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From Bricks to Butlins

From Bricks to Butlins

The other day someone said to me ‘Fancy Butlins being built on what must have been beautiful unspoilt countryside.’ 

Well, that is not entirely true, as seven acres of the land on which Butlins stands was former industrial land, home of the Warren Brick and Tile Works founded in 1750. It operated until 1919 and extracted blue clay. John Page wrote in 1890 ‘a brickfield poisons the air with odours as stifling as those of a bottomless pit.’

The Luttrells owned the business and worked through a local agent. The key figure on site was the manager who needed numerous skills for the production of goods. He had to dig and prepare the clay, make bricks and tiles, pack or set the kiln and ensure correct firing.

The owners searched throughout Somerset for their brick makers. In 1759 John Mogg, a potter from Bristol, came to the Warren. In the early years earthenware vessels in the form of kitchen utensils were made at the Warren yard or at the Dunster kiln which stands behind the Luttrell Arms Hotel. For commercial reasons it was the brick and tile production that pre-dominated, such as plain tiles, used since Mediaeval times, pantiles, gutter bricks (for drainage channels), bars for malt-house kilns and ridge tiles.

Wooden moulds were needed to enable the worker to shape the objects. The colour of bricks is determined by the chemical composition of the clay, the fuel used to fire them and the level of oxygen available during firing. In 1784 taxes were levied on bricks and tiles. 2s 6d per 1000 bricks and varied rates for tiles depending on their design and usage. This was scrapped in 1850.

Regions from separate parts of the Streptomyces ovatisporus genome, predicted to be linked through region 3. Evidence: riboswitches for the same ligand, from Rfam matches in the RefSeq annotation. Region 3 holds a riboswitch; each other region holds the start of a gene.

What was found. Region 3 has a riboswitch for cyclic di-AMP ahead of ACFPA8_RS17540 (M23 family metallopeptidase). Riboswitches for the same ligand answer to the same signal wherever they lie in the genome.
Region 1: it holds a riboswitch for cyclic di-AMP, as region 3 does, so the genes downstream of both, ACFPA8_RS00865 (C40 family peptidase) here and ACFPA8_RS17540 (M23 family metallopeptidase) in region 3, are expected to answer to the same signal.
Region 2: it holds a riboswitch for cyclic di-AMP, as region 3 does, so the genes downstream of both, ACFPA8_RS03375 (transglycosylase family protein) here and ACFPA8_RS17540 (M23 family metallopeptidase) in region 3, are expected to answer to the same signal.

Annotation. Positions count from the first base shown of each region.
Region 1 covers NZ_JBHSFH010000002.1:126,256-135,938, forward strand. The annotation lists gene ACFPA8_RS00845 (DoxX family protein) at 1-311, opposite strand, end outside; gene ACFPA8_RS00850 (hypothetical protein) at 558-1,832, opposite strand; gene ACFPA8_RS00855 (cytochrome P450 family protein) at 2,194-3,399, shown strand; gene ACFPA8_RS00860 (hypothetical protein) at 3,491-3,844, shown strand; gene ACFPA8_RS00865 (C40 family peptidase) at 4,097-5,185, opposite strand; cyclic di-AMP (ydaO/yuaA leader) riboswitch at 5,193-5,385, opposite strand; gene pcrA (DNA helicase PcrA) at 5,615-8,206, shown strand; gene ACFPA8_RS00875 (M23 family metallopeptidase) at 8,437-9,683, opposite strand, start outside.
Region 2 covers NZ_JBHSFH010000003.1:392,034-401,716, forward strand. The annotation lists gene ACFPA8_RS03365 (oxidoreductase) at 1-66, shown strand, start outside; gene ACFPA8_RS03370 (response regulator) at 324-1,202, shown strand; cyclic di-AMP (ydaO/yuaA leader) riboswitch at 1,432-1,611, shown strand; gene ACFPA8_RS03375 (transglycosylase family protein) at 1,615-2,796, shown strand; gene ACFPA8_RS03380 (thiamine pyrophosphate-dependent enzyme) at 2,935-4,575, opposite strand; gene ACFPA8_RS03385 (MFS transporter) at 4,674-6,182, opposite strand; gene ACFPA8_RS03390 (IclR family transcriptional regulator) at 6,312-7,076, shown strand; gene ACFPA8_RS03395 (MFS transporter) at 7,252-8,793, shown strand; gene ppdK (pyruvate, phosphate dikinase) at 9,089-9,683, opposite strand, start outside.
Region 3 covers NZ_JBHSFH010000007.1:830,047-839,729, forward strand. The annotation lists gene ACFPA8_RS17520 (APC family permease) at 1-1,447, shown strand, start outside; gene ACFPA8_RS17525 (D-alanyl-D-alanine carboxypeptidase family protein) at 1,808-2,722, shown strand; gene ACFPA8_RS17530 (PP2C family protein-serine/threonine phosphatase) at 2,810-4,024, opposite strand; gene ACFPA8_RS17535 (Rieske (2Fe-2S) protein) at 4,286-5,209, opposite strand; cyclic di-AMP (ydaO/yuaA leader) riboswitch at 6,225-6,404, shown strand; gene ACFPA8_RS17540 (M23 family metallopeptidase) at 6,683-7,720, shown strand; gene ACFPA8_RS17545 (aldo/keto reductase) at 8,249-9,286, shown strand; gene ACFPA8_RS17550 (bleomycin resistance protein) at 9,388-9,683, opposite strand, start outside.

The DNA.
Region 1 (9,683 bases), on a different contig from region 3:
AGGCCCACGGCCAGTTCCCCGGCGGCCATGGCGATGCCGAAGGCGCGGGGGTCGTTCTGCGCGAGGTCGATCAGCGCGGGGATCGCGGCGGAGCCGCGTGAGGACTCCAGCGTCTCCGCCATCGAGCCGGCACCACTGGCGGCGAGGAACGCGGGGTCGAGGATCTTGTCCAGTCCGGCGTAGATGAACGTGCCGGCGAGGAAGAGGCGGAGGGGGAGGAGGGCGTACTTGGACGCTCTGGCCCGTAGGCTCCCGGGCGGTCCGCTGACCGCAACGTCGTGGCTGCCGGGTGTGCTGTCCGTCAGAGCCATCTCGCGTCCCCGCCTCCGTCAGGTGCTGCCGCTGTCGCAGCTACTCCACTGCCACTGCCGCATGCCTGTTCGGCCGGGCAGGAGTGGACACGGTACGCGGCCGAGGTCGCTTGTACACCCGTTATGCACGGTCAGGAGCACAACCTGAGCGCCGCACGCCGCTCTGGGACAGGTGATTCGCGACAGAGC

The Luttrells became conscious of the large scale manufacture of clay goods in Bridgwater and in 1813 recruited William Turner who had worked at Bridgwater. Records of 1882 show that coal for the kiln was shipped via Minehead to the Warren by Captain H. Pulsford. In that same year bricks were made for use at Dunster Railway Station and many of the tied cottages on the estate, especially for flooring. Victorian bricks have been found locally stamped 1869 and 1879 but the significance of those dates is unknown.

It is interesting to reflect that Butlins was erected on clay pits and its lake was on the site of pools originally formed by previous workers.

Some 20 years before the Warren closed, the Victoria Brick and Tile Works in Alcombe was opened in 1897. Built by John B. Marley these works were in response to the Victorian demand for bricks and tiles in an expanding Minehead. The clay pit here extended over 10 acres to the South of the A39. Clay was transported by tramway, the trucks moving on a counter-balance principle. The taller of the two chimney stacks was built by William Court of Minehead. It is said that he  did a headstand on the top to celebrate completion of his job!

Despite producing 60,000 bricks per week in 1945, economics ,two world wars and  the popularity of alternative materials caused the works to close in 1947. The land was built over and all that remains of the name is the attractive development called Marley Close.

Compiled by Sally Bainbridge on behalf of Minehead Conservation Society.

Buy the book! Minehead & Beyond

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This book is a compilation of articles written for this magazine by Sally Bainbridge on behalf of Minehead Conservation Society. It contains information about the richness of West Somerset’s history; culture; people; heritage; traditions and beautiful and varied landscape. The book costs just Es and all profits go to Minehead Conservation Society. 

Available to buy from AR Computing, Park Lane Home Furnishing (in their Park Lane shop), Minehead Tourist Information Centre and Townsend House (Monday am).

Office: Townsend House, Townsend Road, Minehead TA24 5RG (01643 706258)  E-mail:  [email protected]

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